Seeking Advice On Current Airbnb Situation

This post is an appeal for advice on my current Airbnb long-term booking in Évry, France. Yesterday (June 9, 2019) the host knocked on the door of the room I am renting in her home and asked me to help her evict another non-paying Airbnb Guest.

The young man who was staying in another bedroom of her home is Middle Eastern – and she whispered, with tears in her eyes, that she was afraid he might have a bomb. She said she feared for her (undisclosed in the Airbnb listing) two kids, and wanted me – a 71-year old female paying long-term guest – to “back her up” when she knocked on the young man’s door, recording cell phone in hand, and tell him to pay up or get out.

I have only been in this rental for 12 days. There are a multitude of big problems with this accommodation, ranging from absolute filth (the communal fridge contained putrifying foodstuffs; the toilet seat was broken and slid off the porcelain base; the bathroom itself is disgusting with built-up human waste and dirt). There are no handrails on the staircase to the four second-floor rental bedrooms.

Last – but certainly not least – is the host’s four-year-old son, who dominates the household. He has no schedule or discipline, does not go to nursery school, and is typically left in the care of his teenage sister (who is glued to her iPhone and generally ignores him). The child chatters, laughs, shrieks, cries, and screams from morning to late night (1:30 AM is typically when the host and her teenage daughter finally leave the living room for their bedrooms). The living room is open to the second-floor staircase, permitting everything the young child says or does to be clearly heard upstairs.

When I emerge from my room to go to the bathroom, downstairs to the fridge, or to leave, or return to, the residence, the boy approaches, follows, and bombards me with pleas and demands for attention. It is constant. I am wearing earplugs as I write, but even so, I can hear his occasional shrieks and screams when the host or her daughter (ineffectively) admonish him.

I make this appeal for advice here, in this forum, because I have researched my options and learned that cancelling the remainder of this three-month booking (for which I have already paid the first of three installments) means I will owe the host the full second month’s installment equivalent to 30-days (to wit, Airbnb’s long-term cancellation policy during a stay: “If the guest books a reservation and decides to cancel the reservation during their stay, the guest must use the online alteration tool in order to agree to a new checkout date. Regardless of the checkout date chosen, the guest is required to pay the host for the 30 days following the cancellation date…”)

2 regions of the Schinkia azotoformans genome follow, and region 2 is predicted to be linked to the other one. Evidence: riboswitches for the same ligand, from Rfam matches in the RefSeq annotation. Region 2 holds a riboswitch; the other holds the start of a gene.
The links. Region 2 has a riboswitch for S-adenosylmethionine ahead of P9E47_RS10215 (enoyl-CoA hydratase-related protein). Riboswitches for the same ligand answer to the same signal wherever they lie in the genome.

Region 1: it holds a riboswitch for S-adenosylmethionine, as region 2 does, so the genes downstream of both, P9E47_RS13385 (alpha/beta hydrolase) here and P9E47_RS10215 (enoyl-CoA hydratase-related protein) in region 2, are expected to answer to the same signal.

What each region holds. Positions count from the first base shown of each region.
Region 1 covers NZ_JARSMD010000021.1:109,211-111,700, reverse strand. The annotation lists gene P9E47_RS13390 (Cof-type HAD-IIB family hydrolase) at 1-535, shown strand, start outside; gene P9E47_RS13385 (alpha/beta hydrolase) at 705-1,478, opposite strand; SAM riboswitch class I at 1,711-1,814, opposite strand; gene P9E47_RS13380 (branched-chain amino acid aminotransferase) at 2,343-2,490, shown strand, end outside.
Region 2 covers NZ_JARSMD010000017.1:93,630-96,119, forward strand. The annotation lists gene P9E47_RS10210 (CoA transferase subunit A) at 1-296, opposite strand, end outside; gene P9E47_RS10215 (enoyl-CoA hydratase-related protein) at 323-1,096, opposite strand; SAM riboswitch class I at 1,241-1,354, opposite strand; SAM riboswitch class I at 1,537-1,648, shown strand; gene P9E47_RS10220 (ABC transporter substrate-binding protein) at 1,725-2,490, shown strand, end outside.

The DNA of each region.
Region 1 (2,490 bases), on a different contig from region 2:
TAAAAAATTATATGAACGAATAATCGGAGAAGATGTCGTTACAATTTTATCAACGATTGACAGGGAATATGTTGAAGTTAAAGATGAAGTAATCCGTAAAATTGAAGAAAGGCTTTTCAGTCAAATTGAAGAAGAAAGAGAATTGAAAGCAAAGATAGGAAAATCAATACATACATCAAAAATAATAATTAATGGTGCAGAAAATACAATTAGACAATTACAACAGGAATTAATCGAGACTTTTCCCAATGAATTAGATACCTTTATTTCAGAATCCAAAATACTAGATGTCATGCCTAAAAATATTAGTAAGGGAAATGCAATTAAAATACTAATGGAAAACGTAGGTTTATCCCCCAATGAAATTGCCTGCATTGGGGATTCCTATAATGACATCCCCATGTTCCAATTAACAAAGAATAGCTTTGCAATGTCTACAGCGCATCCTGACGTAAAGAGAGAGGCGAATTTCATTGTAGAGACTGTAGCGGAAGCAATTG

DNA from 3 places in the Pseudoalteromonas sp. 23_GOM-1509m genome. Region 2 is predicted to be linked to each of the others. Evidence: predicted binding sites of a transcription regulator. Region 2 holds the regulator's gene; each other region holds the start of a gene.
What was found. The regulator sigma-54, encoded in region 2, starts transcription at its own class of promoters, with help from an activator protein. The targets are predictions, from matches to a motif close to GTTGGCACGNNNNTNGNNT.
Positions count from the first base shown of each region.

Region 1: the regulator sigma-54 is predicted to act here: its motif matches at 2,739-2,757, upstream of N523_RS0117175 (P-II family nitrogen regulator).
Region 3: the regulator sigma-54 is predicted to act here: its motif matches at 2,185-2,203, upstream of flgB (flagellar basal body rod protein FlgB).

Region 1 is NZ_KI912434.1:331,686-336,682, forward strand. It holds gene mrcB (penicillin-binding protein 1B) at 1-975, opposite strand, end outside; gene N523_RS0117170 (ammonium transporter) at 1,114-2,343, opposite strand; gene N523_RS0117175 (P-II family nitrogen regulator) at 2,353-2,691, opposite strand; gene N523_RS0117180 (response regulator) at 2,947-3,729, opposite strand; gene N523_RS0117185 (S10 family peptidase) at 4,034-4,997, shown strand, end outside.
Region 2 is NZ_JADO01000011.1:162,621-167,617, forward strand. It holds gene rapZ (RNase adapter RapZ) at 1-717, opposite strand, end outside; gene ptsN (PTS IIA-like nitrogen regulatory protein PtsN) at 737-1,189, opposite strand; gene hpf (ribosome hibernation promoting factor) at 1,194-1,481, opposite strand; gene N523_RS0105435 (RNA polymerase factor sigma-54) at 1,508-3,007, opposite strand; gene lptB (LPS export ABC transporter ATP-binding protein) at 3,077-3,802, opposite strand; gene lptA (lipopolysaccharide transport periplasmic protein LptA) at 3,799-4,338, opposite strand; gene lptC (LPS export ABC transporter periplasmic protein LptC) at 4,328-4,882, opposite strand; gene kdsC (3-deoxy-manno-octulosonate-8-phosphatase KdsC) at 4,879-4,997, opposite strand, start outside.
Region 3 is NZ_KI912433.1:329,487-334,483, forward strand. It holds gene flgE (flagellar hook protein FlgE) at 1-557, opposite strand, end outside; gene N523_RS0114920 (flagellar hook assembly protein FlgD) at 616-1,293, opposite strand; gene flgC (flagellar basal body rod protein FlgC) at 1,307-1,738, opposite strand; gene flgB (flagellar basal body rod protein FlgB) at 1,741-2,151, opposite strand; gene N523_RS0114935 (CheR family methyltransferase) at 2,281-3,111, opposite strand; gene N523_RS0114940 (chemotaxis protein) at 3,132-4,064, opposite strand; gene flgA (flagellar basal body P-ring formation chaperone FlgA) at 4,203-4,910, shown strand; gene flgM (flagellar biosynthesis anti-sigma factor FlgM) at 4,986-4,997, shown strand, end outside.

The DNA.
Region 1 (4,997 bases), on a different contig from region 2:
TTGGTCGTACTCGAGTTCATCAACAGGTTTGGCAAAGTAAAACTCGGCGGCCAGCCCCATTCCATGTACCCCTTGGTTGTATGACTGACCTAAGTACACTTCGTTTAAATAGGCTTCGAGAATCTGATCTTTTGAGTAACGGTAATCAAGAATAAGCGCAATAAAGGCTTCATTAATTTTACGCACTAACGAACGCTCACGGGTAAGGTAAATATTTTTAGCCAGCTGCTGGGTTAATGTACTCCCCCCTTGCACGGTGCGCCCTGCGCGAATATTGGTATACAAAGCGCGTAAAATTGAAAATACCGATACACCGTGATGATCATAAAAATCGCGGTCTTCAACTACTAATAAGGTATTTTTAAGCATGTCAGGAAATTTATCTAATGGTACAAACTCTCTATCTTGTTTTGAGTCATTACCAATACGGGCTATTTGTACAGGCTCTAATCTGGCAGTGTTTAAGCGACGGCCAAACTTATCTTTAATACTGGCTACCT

My funds are limited. My savings has been eaten up by the Airbnb host of the previous booking I had before this. There was the promise of wifi; the wifi code did not work; the host sent a different Livebox passcode, which was bounced by Google within three days due to a “proxy server”. Thereafter, the host ignored my desperate Airbnb messages, calls, and texts for nine days, well after the Airbnb 24-hour full-refund cancellation period for an accommodation-not-as-advertised guarantee.

This resulted in my having to rent a mobile wifi hotspot device in Paris which cost $200 per month for the three-month booking. Other necessary expenditures to make that “service room” livable cost an additional $1,000.

My goal (such as it is… I’ve just about given up hope at this point) would be to secure an alternative long-term Airbnb accommodation (perhaps a good one, with some hard-earned wisdom on my side now). However, my monthly retirement income will be sucked up later this month, when my host gets another installment paid to her, the funds I could use to secure a replacement accommodation. I would be most sincerely grateful for any and all advise, and I thank you in advance.

Posted in Airbnb Guest Stories and tagged , , , , , .

7 Comments

  1. Get a google voice number. It’s free.